At least eight police officers arrested in wiretapping probe
DHA photoAt least eight of police officers, who were sent to court with demands for their arrest as part of operations targeting the “parallel state,” were arrested in Istanbul on July 25.
A total of 75 Istanbul police officers, who face charges of “crimes against the government; forgery of official documents; obtaining data regarding the safety of the state; professional misconduct; damaging, changing and destroying data and violating the confidentiality of communication” were sent to court on July 25.
In two operations, dozens of senior police officers suspected of being linked to the Fethullah Gülen movement, or what the government calls the “parallel state,” were detained on the grounds of espionage and illegal wiretapping, with Prime Minister Recep Tayyip Erdoğan indicating that the probes would be widened.
Erdoğan has long claimed the corruption allegations that forced four Cabinet ministers to resign were part of a coup attempt by followers of Gülen, a U.S.-based Islamist scholar. Many of the officers involved in the corruption probe were removed from their posts in a government purge earlier this year. Erdoğan also accuses the Gülen movement of being behind a series of leaked recordings posted on the Internet intimating corruption committed by the prime minister and his family members.
A melee erupted at the courthouse when some of the arrested officers attacked their colleagues who were tasked with transferring them to prison.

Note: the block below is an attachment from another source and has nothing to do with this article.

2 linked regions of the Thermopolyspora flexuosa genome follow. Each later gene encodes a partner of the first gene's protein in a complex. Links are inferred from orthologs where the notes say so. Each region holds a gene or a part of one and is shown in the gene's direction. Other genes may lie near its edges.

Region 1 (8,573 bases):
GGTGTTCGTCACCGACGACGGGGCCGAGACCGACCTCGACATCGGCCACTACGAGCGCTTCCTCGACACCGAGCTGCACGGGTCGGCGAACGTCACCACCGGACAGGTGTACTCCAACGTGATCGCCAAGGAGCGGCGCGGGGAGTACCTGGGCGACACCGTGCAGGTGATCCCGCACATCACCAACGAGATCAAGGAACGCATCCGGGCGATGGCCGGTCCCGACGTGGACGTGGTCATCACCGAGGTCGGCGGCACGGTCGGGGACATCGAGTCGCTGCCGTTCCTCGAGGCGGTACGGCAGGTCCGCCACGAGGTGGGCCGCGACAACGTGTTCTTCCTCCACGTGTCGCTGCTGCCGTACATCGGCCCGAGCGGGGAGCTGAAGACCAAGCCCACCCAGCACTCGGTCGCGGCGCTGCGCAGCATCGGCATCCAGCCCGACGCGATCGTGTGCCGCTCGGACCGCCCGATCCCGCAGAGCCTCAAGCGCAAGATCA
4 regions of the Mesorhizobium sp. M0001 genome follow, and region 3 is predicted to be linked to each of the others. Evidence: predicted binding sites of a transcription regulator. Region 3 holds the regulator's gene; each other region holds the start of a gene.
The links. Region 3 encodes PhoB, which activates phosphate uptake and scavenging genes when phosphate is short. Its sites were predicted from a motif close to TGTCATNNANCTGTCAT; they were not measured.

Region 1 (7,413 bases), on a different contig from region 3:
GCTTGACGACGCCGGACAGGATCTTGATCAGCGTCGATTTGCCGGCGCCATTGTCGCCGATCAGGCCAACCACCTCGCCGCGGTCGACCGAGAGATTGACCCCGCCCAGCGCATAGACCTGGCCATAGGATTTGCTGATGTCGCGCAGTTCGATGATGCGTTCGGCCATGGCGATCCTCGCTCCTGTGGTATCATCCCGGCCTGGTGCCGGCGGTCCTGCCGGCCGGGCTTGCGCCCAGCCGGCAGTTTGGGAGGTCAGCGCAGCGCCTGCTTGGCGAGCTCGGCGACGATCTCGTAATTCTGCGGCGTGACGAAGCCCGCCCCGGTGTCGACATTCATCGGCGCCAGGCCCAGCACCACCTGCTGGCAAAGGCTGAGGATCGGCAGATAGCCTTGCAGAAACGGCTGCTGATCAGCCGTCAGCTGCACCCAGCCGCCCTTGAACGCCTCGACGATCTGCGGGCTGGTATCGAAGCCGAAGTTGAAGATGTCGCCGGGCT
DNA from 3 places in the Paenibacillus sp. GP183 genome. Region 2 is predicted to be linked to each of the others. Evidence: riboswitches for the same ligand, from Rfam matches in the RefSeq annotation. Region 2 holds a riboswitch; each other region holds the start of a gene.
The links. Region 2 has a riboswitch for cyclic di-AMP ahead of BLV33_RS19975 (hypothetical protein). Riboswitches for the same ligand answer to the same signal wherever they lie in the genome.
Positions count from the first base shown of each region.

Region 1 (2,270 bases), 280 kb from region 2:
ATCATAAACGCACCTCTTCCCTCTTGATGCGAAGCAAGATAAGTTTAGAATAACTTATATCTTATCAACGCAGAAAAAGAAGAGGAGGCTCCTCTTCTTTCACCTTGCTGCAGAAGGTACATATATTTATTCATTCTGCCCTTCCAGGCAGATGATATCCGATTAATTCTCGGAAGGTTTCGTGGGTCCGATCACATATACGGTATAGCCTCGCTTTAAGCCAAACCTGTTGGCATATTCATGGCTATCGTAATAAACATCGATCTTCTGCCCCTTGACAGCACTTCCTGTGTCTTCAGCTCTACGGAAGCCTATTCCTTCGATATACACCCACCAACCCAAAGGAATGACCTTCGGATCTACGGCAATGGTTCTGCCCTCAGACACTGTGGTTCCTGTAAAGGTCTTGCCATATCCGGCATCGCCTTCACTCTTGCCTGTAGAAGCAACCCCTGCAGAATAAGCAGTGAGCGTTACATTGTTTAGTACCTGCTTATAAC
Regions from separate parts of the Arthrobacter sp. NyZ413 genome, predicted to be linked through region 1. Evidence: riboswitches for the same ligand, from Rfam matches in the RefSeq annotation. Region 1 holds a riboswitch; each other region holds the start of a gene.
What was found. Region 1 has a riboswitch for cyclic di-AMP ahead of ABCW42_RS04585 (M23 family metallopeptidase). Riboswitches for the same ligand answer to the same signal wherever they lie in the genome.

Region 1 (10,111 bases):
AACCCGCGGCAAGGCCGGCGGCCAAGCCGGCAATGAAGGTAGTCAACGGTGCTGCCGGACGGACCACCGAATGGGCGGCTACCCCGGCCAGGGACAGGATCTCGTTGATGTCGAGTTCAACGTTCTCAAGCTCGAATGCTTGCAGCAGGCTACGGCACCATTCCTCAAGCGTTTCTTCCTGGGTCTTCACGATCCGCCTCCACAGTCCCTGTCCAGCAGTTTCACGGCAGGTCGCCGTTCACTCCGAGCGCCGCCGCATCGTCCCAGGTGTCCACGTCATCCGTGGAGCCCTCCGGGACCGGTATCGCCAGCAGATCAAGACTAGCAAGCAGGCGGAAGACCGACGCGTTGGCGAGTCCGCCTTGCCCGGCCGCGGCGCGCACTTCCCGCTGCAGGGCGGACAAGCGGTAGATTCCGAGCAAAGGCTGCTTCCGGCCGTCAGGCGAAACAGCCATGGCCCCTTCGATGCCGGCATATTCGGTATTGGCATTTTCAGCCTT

A sum of eight police officers were released, with four of them freed subject to judicial monitoring later in the day.
Some 114 officers have been detained so far as part of the two separate investigations conducted on July 22 and 23 in Istanbul and other cities, including Ankara, İzmir, Diyarbakır and Adana.
“This isn’t done – this is just the beginning. Those who have threatened our national security will be called to account for this. I declare that I will go after this parallel structure until the end, after I become president,” Erdoğan said late July 23 during a speech at a rally in the southern province of Adana.
Kadri Cemil Yiğit, a police officer released after being detained, told journalists upon exiting the courthouse in Istanbul that he was upset at being accused of spying for Israel.
The operation on police is aimed at putting pressure on colleagues who have struggled against “pro-coup groups and terror organizations.”
Gareth Jenkins, an Istanbul-based journalist, has also been wiretapped, according to court documents. Jenkins has been writing on the Ergenekon case also among with other issues.
Meanwhile, six police officers were removed from duty in the wake of the wiretapping probe.
Most of the suspected officers were also under fierce criticism for their key role in some other crucial cases, such as the “Balyoz” (Sledgehammer) and Ergenekon alleged coup attempts.